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Skins-Steelers: No reason to get wee-weed up

Skins-Steelers: No reason to get wee-weed up

It doesn't look like Daniel jumped over Brennan

  • There's no reason to get, in the words of our President, all wee-weed up over Jason Campbell going one for seven for 10 yards passing. I hate to break this to you but there will be a few games this season that he goes one for seven in the first few series. He then will find his rhythm and start completing passes. To be sure, there will be reason to be concerned if he comes out of the New England game with a passer rating that's not much higher than his jersey number.
  • I appreciate all of the Colt Brennan fans that read this blog but I'm afraid I have done him and those fans a great disservice. The Cult of Colt was starting to reel me in and I started to sing his praises. That's frequently is the kiss of death. If you live by the star performance against the third team in the preseason then you die by poor performance in the same situation. That being said and despite Chase Daniel's good game, I still think that there's no question that Brennan makes the team. Daniel is practice squad bound at best. At the same time, let's cool the talk about Colt being ready to step in as the starter or even to challenge Todd Collins for the backup role.
  • The Redskins' backup left tackle for the season may not yet be on the roster. Devin Clark was shaky there last week against the Ravens' scrubs. With Clark out with a knee problem Jeremy Bridges played left tackle for the last three quarters of the game. Although the offense went fairly well, Bridges got whipped a few times. Here's what John Keim said about his performance:

Bridges is a bad tackle. No other way to say it. He needs to be a guard, as we've said since, oh, the first day of camp. He let a linebacker slap him to the outside and get inside of him. Bridges does not redirect well; his feet were planted in cement. Another time the end destroyed Bridges, driving him back deep into the backfield.

  • The annual call for Marcus Mason to make the roster has begun. I think he runs pretty well but to be a backup running back you have to be able to play special teams. That's why Rock Cartwright is safe and Mason will struggle to find a spot on the final roster.
  • Speaking of teams, they weren't very special at all, especially on kick returns. I thought that the fact that other teams can't use a wedge was going to cut down on long returns. Somebody forgot to tell the Steelers that.
  • I don't know where Thomas Boswell gets his typical sampling of the feelings of Redskins fans, but it's not from anyplace that I hang out. In his column about the football game (did he miss a turn while trying to get to Nationals Park last night?) he warns Redskins fans not to get too giddy over last night's game. Here's what he said about the most skeptical fan base in the NFL:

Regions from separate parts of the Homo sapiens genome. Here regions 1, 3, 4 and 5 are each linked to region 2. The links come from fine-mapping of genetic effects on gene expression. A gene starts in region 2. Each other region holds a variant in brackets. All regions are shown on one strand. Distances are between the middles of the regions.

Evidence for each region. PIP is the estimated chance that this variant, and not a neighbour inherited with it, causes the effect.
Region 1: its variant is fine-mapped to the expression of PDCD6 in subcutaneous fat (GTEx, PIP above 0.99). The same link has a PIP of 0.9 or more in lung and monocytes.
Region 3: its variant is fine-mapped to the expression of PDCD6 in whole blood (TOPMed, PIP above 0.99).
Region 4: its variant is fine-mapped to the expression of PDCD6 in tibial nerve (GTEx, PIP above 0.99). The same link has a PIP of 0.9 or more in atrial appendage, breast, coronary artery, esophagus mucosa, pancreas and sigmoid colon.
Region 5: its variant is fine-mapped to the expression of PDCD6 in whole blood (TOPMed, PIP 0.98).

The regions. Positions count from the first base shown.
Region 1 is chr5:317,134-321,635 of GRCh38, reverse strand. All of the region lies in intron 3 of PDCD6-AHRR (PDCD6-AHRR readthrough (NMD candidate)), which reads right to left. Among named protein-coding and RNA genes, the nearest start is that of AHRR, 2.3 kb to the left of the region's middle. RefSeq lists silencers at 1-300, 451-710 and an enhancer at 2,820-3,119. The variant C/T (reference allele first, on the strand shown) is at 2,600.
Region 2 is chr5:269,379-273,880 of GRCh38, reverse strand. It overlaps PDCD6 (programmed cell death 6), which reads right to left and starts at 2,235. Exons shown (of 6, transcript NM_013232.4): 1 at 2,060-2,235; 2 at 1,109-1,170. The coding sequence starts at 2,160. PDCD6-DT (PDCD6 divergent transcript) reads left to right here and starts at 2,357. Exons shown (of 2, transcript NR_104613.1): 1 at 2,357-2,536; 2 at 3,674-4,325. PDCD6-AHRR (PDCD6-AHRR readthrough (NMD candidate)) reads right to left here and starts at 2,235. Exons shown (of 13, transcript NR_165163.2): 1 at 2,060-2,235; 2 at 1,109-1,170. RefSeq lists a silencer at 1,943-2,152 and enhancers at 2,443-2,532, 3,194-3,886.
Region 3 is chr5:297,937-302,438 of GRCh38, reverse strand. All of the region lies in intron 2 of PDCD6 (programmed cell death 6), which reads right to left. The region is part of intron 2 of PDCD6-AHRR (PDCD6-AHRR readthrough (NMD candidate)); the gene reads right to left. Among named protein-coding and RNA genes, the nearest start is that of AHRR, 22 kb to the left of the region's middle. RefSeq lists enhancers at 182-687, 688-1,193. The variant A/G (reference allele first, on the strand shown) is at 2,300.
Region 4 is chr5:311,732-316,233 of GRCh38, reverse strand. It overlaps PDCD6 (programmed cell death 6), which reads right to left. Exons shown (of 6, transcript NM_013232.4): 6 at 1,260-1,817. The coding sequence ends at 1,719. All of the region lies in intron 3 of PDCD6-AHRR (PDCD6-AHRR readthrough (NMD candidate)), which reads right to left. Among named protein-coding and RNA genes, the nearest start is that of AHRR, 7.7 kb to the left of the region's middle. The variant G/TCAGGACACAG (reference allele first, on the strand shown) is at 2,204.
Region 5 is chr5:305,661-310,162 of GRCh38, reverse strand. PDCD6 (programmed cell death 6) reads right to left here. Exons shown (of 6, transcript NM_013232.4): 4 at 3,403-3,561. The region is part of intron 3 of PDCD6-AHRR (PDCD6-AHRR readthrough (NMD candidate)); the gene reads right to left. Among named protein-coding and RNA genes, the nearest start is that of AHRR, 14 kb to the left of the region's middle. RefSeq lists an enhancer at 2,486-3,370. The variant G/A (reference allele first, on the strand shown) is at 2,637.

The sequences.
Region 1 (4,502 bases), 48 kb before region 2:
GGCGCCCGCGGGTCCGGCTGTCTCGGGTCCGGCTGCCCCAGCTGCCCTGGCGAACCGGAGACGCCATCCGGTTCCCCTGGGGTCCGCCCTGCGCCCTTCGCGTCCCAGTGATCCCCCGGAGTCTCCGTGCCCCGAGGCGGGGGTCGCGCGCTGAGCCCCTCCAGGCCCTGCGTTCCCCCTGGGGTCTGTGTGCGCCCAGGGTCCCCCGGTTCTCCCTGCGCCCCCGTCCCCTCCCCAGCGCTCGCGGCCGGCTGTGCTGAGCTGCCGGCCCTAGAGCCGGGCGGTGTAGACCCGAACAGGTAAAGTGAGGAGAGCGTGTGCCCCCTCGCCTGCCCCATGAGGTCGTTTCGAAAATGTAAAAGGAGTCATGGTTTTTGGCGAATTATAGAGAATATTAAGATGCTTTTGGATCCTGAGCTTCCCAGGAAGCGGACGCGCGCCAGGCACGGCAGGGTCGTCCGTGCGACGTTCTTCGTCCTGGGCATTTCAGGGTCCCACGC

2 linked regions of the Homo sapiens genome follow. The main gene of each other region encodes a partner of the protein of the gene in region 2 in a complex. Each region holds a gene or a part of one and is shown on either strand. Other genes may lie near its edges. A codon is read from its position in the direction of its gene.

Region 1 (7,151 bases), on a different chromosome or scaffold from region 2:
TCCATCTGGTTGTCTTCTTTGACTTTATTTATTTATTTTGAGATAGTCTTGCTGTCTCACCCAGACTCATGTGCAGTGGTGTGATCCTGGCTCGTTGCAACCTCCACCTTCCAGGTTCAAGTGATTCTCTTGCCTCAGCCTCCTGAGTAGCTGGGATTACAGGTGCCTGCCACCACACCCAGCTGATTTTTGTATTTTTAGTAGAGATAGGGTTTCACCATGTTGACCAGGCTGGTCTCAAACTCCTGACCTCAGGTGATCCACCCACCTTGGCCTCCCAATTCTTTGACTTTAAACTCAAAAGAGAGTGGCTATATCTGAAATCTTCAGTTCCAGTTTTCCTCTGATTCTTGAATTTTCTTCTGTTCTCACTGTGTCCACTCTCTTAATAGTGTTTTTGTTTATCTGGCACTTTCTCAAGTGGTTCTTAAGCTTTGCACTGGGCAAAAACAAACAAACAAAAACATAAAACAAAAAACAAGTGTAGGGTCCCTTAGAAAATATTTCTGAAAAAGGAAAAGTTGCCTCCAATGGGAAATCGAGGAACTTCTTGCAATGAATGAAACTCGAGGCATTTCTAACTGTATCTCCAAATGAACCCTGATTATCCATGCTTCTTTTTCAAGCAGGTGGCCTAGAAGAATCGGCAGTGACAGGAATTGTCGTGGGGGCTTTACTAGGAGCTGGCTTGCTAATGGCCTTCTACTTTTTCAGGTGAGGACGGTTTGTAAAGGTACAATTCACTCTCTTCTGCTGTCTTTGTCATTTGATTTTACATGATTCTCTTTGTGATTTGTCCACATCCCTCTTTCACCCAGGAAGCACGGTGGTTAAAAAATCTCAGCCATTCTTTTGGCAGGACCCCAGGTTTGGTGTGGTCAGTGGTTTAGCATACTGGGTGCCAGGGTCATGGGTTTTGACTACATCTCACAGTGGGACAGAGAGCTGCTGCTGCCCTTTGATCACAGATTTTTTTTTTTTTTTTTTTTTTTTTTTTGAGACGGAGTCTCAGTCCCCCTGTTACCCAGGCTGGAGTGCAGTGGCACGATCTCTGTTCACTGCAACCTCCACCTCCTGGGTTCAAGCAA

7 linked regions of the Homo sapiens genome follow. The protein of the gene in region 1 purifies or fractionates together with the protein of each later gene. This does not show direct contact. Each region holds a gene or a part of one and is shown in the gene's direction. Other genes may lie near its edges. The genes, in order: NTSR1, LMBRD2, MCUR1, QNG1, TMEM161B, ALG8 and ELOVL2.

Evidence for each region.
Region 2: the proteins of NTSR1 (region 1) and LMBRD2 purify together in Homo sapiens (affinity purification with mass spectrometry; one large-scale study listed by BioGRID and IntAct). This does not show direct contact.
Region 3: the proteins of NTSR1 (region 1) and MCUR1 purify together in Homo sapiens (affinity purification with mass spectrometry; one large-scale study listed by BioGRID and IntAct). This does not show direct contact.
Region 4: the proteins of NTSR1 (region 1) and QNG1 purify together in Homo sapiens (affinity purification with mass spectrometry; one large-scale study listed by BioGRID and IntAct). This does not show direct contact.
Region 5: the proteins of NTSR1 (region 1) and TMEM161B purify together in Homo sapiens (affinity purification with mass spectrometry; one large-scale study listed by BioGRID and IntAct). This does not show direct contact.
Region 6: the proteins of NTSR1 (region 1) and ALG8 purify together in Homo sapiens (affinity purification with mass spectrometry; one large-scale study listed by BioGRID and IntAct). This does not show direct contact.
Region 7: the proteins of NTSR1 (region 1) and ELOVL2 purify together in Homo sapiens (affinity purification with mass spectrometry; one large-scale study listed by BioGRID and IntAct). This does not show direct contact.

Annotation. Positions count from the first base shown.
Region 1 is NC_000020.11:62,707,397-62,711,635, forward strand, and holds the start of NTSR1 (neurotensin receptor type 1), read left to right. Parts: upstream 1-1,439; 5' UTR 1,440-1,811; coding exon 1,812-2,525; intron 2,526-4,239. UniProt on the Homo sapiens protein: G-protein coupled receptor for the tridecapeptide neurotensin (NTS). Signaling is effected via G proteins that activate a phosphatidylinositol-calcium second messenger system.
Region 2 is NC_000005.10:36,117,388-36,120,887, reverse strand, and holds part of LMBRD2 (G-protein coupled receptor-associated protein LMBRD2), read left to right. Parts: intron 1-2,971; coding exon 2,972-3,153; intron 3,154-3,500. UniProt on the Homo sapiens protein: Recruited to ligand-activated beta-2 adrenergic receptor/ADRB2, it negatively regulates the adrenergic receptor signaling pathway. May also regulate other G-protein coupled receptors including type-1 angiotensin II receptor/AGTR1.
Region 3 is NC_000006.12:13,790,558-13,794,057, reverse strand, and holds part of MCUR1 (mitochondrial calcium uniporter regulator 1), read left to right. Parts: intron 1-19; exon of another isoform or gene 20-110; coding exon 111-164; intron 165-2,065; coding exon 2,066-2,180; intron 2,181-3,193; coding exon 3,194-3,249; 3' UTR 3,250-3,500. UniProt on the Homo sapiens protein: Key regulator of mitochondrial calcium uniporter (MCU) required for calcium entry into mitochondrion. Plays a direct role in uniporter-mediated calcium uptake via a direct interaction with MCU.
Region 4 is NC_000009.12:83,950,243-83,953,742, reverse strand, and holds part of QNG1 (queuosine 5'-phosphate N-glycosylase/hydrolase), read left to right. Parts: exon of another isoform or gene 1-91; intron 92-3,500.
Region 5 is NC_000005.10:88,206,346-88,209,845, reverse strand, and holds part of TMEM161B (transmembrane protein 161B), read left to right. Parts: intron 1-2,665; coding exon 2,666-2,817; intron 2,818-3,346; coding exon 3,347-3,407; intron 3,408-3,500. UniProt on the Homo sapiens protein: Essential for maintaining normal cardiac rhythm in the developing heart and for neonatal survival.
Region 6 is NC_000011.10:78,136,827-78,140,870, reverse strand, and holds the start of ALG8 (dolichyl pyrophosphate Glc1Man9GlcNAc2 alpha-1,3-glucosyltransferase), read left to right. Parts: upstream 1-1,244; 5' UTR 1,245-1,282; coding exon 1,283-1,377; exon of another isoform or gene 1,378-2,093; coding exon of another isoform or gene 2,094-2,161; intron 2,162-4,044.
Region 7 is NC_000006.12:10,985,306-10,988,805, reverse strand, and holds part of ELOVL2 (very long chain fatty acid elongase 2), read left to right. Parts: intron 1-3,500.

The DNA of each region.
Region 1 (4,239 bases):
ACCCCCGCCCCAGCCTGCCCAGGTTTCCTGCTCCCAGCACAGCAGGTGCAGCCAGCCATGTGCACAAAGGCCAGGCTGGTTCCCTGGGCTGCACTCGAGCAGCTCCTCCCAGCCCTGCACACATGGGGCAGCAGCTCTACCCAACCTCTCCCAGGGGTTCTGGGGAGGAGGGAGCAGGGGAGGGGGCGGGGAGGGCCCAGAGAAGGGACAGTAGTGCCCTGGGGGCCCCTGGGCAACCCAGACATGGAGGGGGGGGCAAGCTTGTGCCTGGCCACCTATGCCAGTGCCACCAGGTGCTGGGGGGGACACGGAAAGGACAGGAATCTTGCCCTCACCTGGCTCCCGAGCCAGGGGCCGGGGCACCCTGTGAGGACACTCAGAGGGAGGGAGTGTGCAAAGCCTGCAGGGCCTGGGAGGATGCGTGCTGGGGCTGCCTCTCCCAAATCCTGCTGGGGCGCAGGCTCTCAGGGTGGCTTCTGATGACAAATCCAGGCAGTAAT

The most perilous word, when it comes to Redskin Universe ("nation" isn't big enough) is the word "good" and all the variations that can be played on it: very good, playoff good and, most lethal of all, Super Bowl-good.

As soon as the Redskins do anything that incites the faithful to use superlatives, or even think such thoughts in the solitude of their burgundy-and-gold basement lairs (been there), the mischief starts all over again.

As the Redskins and their fans start their annual pursuit of NFL Nirvana, it's essential to hold one thought in mind, annoying and antisocial as it seems: The Redskins are not very good.

Certainly, most around town will be happy if the Redskins get off to a hot start again. People were excited last year when the Redskins were 6-2 but I don't think that many non-refundable deposits for Super Bowl trips were lost. There was a healthy dose of skepticism present along with the giddiness.

  • I didn't know that there was a post office at FedEx Field but there must be since it's apparent that Mike Wise mailed in his column from there last night. First he wonders why he wasted time going to the game which immediately makes the reader wonder why he wasted the time to read a column with a picture of Wise at the top. He then goes on to deliver an "indictment" of Redskins fans for finding something better to do on a Saturday night than sit in the rain and watch a scrimmage that counts for nothing. Sure, Steeler fans are more loyal; two Super Bowl wins in four years will do that to a fan base. I don't recall a huge presence of black jerseys the last time the Steelers were in for a preseason game, in 2005. Do you think that maybe the fact that Pittsburgh hadn't won a Super Bowl since that 1979 season had anything to do with that?

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Matt Ryan throws some serious shade at Kyle Shanahan for the Super Bowl loss

Matt Ryan throws some serious shade at Kyle Shanahan for the Super Bowl loss

Matt Ryan spoke to CBS Sports' Pete Prisco about the loss to the Patriots in the Super Bowl and how the Falcons will rebound in 2017. 

In the process, he took a shot at former offensive coordinator Kyle Shanahan's play-calling and put some of the blame on his style of coaching for the disastrous fourth quarter.